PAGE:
Piper Aircraft in late May made it official that it is staying put in Vero Beach, Fla. Piper will receive a $32 million incentive package from the state and Indian River County–to be paid out over three years–in exchange for making the commitment to remain and grow in the county. Meanwhile, the PiperJet prototype appears poised to make an on-schedule first flight in the next two months as static testing winds down on the airplane.
Piper Aircraft has until June 30 to decide whether it will remain in Vero Beach, Fla. An April 28 Indian River County budget resolution approved $12 million to keep Piper Aircraft at its present headquarters, and the state of Florida added another $20 million.
Piper, which said it experienced at least a 45-percent decline in sales across the board, is preparing for another round of downsizing this month. At press time the company had not determined how many of its 1,200 workers will be let go. The company had to close for two weeks in the aftermath of September 11 and also dismissed more than 250 workers. “This doesn’t mean the company is not making the kind of investments to secure its future.
Will Cessna’s newly announced Mustang light jet spur Piper to action? Though the company has contemplated introducing a jet for years, the official answer is still “no immediate plans for a turbofan.” But at the NBAA Convention in Orlando, Fla., last month, Piper president Chuck Suma said the Mustang “validates that segment of the market,” and could lure investors to back Piper in such a project.
An April 28 Indian River County budget resolution approved $12 million to keep Piper Aircraft at its headquarters in Vero Beach, Fla., and the state of Florida added another $20 million.
Piper Aircraft laid off another 150 workers last month, not because of the slow economy, as in previous layoffs, but due solely to last year’s ADs and recall of Textron Lycoming engines, according to a company spokesman. Piper Saratogas and Mirages are among the airplanes powered by Lycoming engines. Piper also claimed the problem stopped the “step up” process wherein owners of Saratogas and Mirages move up to the Meridian turboprop.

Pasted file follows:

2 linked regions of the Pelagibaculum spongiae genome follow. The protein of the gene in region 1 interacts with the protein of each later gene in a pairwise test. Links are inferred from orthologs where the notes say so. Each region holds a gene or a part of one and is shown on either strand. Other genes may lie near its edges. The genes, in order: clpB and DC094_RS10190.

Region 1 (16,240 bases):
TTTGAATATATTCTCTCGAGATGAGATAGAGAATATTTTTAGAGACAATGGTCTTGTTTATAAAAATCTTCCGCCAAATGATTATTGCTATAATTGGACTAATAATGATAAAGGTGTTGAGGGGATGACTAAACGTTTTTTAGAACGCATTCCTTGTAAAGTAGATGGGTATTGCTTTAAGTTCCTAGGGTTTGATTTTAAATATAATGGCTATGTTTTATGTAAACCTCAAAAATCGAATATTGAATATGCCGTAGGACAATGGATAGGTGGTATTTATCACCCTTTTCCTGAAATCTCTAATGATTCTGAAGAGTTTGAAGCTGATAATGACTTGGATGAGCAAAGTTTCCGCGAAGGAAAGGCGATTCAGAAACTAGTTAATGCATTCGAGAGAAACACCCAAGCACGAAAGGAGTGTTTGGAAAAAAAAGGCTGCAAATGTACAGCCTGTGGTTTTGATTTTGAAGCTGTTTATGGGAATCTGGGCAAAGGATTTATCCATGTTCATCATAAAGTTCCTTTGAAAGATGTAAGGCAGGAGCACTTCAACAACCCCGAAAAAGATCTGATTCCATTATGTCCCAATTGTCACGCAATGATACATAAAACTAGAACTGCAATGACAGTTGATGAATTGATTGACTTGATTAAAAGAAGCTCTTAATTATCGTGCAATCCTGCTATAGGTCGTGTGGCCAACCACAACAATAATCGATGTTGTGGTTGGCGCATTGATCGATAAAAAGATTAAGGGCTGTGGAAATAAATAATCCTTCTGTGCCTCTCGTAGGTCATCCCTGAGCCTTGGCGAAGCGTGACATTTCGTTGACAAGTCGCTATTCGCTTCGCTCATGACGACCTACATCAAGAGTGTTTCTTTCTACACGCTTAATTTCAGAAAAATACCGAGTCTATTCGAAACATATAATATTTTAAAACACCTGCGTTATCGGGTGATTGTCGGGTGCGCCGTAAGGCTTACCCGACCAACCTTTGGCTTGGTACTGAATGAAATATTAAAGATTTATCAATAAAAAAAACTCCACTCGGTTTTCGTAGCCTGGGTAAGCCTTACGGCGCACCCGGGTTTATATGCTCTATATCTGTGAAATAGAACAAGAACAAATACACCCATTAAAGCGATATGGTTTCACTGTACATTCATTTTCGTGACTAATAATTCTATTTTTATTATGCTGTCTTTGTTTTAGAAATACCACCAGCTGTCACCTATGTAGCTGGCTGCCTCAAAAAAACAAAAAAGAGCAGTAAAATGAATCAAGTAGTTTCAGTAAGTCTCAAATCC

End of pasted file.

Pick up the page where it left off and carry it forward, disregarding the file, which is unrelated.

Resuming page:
After the PiperJet was announced at NBAA 2006, Piper was besieged with unsolicited offers by officials from more than 60 cities to move production of the single-engine jet to their communities. This spring Piper whittled down the site selection to three cities–Vero Beach, Fla., where the manufacturer is currently located; Oklahoma City; and Albuquerque, N.M.–and a decision is expected soon.
New Piper Aircraft of Vero Beach, Fla., launched a customer-service initiative known as Piper Unlimited Liaison via Standards of Excellence, or Pulse. Company president Chuck Suma said Pulse is “nothing less than the new face of Piper. This is no quick fix. It is a long-term commitment to how we think customers should be treated in general aviation.” Pulse is an eight-phase program that is expected to take 12 to 18 months to complete.
Piper Aircraft is appealing FAA allegations of wrongdoing that have led to a proposed civil penalty fine of $222,300. According to the FAA, a March 2001 review of the Vero Beach, Fla. manufacturer’s production records showed the company “failed to properly maintain its approved quality systems and failed to ensure its aircraft conformed to the approved type design.” No accidents or incidents are attributed to the alleged violations.
Most of the major business airplane manufacturers believe that the growing inconvenience for business travelers on the airlines as a result of increased security after September 11 bodes well for the health of the industry in the mid- and far term.